Freie Universität Berlin

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Brandon Bloch, Harvard University, History

Faith for this World: Public Responsibility and the Denationalization of West German Protestantism, 1945-1980

My dissertation analyzes the transformation of the political role of Protestant churches in postwar West Germanyfrom bulwarks of conservative nationalism since the late nineteenth century to sources of left-wing politicization by the 1970sby tracing debates among Protestant intellectuals over the “public responsibility” of religion in the three decades after the Second World War. I argue that the leftward turn of the Protestant churches in the 1970s, which involved widespread Protestant participation in anti-colonial, anti-nuclear, and international peace movements, had its roots in a radical strand of the Protestant opposition to Nazism that rejected the traditional Lutheran separation of the heavenly and worldly "kingdoms" and sought instead to bring theology to bear upon issues of international peace and distributive justice. In the immediate aftermath of the war, however, Protestant leaders more often served to give voice to popular narratives of German victimization and rejection of the postwar territorial settlement. Focusing on debates carried out in the religious press, political and theological tracts, and synodal meetings, I argue that Protestant intellectual milieus provided a crucial forum for contestation over the meaning of the German past and the reconstruction of civil society in the postwar period. In particular, I examine the interventions of Protestant theologians, jurists, and politicians in public debates over reparations for German expellees, the constitutional right to religious education, West German rearmament and nuclearization, and West Germany's relations with its Eastern neighbors.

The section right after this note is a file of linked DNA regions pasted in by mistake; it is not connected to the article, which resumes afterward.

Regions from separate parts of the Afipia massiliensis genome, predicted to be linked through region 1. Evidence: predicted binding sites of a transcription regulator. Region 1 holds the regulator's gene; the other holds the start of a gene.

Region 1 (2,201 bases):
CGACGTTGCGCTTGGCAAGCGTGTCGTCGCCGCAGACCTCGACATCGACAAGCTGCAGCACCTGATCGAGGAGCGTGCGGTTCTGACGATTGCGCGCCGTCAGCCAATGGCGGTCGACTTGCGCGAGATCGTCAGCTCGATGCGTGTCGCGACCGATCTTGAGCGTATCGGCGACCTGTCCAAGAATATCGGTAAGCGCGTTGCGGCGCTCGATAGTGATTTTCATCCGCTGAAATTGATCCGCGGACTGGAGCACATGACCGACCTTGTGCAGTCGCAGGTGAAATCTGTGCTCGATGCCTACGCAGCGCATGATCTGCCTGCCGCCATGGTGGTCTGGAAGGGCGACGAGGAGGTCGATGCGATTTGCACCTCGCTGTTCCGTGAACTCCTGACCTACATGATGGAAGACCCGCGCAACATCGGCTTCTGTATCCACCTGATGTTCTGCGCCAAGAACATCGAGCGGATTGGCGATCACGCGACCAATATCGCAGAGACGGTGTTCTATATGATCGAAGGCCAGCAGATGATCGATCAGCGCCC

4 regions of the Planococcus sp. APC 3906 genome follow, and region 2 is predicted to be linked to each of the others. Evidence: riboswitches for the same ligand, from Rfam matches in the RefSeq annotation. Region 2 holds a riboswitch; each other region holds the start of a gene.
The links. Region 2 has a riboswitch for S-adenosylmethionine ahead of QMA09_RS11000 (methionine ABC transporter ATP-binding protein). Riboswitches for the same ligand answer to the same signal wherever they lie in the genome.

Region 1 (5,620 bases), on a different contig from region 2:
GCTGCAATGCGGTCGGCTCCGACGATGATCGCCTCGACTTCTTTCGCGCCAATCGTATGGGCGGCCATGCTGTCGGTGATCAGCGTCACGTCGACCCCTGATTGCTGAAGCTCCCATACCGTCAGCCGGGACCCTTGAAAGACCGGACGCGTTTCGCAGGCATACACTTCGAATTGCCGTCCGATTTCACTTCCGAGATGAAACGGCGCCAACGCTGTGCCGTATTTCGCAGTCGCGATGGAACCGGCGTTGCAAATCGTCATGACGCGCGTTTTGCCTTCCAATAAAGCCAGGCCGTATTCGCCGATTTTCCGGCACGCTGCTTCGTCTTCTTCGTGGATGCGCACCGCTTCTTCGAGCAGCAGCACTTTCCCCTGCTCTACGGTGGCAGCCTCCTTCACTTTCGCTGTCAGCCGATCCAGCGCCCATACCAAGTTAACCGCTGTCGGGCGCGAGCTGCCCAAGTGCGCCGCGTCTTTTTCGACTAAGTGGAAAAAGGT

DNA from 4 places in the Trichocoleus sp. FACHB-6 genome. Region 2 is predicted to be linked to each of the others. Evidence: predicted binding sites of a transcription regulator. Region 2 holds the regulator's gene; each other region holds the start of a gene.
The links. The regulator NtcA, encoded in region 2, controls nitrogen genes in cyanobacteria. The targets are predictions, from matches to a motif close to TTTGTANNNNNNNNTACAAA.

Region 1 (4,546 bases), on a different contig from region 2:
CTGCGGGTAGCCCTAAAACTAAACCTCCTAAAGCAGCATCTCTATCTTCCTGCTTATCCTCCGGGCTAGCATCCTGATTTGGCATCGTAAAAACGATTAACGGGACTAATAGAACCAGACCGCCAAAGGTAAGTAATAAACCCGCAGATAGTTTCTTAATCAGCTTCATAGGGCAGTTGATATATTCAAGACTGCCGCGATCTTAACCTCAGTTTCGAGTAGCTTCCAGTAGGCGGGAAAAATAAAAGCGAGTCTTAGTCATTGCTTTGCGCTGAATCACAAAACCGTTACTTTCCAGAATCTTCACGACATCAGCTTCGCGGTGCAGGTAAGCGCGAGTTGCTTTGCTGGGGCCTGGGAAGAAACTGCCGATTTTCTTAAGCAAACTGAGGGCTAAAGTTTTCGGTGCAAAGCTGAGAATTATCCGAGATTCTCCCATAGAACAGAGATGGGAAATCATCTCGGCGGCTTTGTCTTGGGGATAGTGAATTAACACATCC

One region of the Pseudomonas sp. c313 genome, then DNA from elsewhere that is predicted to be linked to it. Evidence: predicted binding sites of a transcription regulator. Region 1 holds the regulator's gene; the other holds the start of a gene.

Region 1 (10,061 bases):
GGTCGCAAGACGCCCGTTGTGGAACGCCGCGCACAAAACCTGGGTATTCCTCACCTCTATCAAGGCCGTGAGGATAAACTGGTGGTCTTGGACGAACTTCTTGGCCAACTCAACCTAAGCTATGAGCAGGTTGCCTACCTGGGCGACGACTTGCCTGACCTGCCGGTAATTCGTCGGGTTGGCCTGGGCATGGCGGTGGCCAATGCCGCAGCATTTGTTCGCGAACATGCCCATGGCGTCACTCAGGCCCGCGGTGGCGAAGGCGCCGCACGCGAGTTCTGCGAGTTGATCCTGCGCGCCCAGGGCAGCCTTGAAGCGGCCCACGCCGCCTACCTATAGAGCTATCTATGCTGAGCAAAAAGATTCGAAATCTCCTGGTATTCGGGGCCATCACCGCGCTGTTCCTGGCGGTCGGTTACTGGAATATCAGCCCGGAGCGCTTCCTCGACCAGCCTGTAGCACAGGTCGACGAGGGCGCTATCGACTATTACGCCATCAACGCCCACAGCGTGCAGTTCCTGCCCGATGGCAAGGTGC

Methodologically, my work aims to link intellectual and cultural history by showing how political divisions among Protestant intellectuals were reflected in textbooks, sermons, and private correspondence between clergy and parishioners. By examining sources closer to local religious life in particular cities (Düsseldorf, Hannover, Stuttgart, and West Berlin), I aim to demonstrate a broad shift in opinion among religious Protestants in the postwar decades, toward support not only for democratic government but for an expansive role of religion in public life.  The concept of “public responsibility,” through which Protestant intellectuals offered competing visions of the place of the churches in postwar politics, links the debates of the early postwar period to the deepening of Protestant political activism in the late 1960s and 1970s.